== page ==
Preserving the legacy of a Jamaican cultural icon
The Jamaican Canadian community has honoured McMaster University Library for its stewardship of the extensive and culturally significant archives of Louise Bennett-Coverley – better known as “Miss Lou.”
The Jamaican Canadian community has honoured McMaster University Library for its commitment to preserving the legacy of one of Jamaica’s most important and beloved cultural icons – Louise Bennett-Coverley, better known as “Miss Lou.”
McMaster University Librarian Vivian Lewis accepted the award, which recognizes the Library’s stewardship of the extensive Miss Lou Archive, at a recent event in Toronto hosted by the Jamaican Canadian Association.
“Miss Lou was one of the great national icons of Jamaica – but she was also a citizen of the world,” says McMaster University Librarian, Vivian Lewis. “For that reason, McMaster University Library is very proud of the role it has been able to play in supporting Miss Lou’s legacy, here in Canada and across the globe.”
A household name in Jamaica, Miss Lou was a lifelong champion of her country’s cultural heritage and language. Born in Kingston, Jamaica in 1919, Miss Lou was best known a poet, singer and actor. She also lectured extensively in the United States and United Kingdom on Jamaican folklore, music and culture, and is credited with helping to preserve the Jamaican patois dialect through her work.
Miss Lou served as Cultural Ambassador at Large for Jamaica and in 2001 was appointed as a Member of the Order of Merit for her distinguished contributions to the development of arts and culture. Miss Lou spent her later years in Toronto, where she lived until her death in 2006.
McMaster University Library acquired the Miss Lou Archive after it was gifted to the University in 2010 by Miss Lou’s long-time friend, Judge Pamela Applet, Citizenship Judge (retired), and Miss Lou’s son, Fabian Coverley. In 2015, the Library received a second accrual of materials donated by Neil Armstrong.
“The Library wishes to recognize Judge Appelt and Mr. Coverley, the two executors of Miss Lou’s estate, for their invaluable assistance in bringing the collection to McMaster,” says Lewis. “Judge Appelt and Mr. Coverley have been thoughtful stewards and trusted advisors over many years.”
The collection, which is regularly used by scholars from around the world, contains correspondence, legal and financial documents, writing, published and printed materials, personal and professional documents, awards, and photographs from Miss Lou’s life in Canada. Materials from her early career in Jamaica are held by the National Library of Jamaica in Kingston.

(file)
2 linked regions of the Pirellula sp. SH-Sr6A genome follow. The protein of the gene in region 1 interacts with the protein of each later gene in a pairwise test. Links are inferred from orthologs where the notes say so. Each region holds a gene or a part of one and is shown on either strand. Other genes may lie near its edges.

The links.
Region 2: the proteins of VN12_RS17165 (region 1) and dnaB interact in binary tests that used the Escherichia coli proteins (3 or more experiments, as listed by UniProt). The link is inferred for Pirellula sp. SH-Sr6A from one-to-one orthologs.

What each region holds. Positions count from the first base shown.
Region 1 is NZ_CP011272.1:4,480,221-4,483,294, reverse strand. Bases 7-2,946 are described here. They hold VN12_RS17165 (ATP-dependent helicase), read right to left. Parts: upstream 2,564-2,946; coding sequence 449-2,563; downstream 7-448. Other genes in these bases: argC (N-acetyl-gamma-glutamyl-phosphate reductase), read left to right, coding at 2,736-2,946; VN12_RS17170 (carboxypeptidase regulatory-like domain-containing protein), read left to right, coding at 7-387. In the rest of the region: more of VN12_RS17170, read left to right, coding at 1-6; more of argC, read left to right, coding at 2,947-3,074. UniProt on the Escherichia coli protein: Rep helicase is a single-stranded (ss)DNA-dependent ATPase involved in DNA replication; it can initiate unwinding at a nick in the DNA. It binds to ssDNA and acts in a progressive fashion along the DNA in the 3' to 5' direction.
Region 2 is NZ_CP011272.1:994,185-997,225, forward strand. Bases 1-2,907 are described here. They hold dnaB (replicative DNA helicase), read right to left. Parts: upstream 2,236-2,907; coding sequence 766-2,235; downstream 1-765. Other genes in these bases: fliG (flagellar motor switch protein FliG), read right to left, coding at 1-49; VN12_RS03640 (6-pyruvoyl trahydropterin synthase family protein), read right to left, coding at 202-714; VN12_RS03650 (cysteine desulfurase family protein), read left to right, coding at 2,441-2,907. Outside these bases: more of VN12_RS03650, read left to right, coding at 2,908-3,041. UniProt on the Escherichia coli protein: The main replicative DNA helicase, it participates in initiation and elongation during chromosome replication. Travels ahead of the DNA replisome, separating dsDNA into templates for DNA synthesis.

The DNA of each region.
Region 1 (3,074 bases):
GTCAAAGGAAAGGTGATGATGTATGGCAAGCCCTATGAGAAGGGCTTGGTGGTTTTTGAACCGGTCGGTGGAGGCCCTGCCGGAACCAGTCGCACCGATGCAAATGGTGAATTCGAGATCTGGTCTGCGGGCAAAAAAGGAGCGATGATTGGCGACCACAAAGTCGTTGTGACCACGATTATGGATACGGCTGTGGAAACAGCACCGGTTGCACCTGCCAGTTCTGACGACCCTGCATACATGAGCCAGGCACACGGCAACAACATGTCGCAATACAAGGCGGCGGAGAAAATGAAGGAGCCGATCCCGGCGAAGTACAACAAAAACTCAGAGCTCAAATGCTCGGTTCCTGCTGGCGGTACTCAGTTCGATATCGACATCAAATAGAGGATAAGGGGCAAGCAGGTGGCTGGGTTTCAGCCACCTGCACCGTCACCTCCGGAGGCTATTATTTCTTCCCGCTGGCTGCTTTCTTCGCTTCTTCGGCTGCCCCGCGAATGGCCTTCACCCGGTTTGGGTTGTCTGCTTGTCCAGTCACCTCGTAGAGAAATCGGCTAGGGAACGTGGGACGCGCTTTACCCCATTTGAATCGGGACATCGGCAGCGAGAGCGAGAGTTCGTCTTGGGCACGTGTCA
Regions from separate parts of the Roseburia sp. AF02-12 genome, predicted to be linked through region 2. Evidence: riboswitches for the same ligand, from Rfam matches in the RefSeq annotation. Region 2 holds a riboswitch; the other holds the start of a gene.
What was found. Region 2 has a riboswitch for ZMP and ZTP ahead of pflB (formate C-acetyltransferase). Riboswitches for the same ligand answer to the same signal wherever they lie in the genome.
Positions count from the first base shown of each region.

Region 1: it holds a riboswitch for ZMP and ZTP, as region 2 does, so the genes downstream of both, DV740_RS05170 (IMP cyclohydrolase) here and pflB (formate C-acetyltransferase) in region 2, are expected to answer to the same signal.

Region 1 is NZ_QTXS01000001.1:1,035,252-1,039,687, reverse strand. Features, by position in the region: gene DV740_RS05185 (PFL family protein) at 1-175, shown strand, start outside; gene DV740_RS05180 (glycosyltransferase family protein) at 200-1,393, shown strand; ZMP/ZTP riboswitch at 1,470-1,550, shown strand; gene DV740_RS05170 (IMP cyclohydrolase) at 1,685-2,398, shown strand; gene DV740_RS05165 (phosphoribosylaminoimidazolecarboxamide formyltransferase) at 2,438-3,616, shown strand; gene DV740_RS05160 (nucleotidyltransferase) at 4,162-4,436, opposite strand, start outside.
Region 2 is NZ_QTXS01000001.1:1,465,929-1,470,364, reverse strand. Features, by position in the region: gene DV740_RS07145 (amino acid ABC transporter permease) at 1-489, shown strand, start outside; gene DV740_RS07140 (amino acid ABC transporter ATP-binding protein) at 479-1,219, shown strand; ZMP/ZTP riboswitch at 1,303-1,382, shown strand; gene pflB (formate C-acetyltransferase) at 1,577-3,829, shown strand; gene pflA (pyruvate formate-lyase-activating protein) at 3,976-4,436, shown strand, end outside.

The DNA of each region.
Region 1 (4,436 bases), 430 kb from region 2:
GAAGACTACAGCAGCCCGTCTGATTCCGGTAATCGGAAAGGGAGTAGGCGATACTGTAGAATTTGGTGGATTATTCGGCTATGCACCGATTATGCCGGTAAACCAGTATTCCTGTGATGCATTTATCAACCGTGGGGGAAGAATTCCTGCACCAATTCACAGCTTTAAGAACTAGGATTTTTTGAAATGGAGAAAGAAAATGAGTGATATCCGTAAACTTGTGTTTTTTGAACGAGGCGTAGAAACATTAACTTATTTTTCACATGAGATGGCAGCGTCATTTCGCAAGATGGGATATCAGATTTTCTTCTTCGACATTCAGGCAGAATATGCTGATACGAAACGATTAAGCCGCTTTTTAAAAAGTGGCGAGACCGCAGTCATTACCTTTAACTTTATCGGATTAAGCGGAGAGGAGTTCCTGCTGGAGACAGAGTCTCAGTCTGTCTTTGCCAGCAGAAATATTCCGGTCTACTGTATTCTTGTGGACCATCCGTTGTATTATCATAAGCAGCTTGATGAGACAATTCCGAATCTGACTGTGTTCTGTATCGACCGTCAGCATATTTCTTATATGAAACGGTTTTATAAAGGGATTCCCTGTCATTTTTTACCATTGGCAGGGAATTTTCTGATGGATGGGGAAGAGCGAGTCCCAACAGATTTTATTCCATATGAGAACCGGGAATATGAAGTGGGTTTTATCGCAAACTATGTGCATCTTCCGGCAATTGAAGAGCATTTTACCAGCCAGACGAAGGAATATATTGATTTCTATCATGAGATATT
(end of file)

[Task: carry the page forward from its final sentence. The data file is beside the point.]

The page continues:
Since acquiring the Miss Lou Archive, the Library has digitized significant portions of the collection, providing scholars with online access to these materials. As well, the Library has developed a rich partnership with the National Library of Jamaica, working to jointly support and promote Miss Lou’s historical record.
The Library also played a role in celebrations marking the 50th and 55th anniversaries of Jamaica’s independence and, in 2017, welcomed the First Lady of Jamaica, the Most Honourable Juliet Holness, to campus where she took part in a tour of the Miss Lou Archive accompanied by dignitaries from Jamaica and the Jamaican Canadian community, including Her Excellency Janice Miller, the High Commissioner of Jamaica to Canada, Judge Appelt, and Howard Shearer, Chief Executive Canada at Hitachi Canada and former member of McMaster’s Board of Governors.
Most recently, the Library hosted the Honourable Olivia Grange, Jamaica’s Minister of Culture, Gender, Entertainment and Sport, and Lloyd Wilks, Consul General of Toronto, both of whom toured the Archive.
“The Miss Lou collection has not only brought a number of esteemed dignitaries to campus, it has also helped to broaden cultural understanding and generate much joy and goodwill,” says Lewis. “We look forward to continuing to support Miss Lou scholarship through the Library’s stewardship of this extraordinary archive, and to deepening our partnerships in both Jamaica and Canada in the years to come.”
The McMaster community and the public are welcome to view the Miss Lou Archive in the William Ready Division of Archives and Research Collections, located in the lower level of Mills Memorial Library on McMaster’s main campus.. Learn more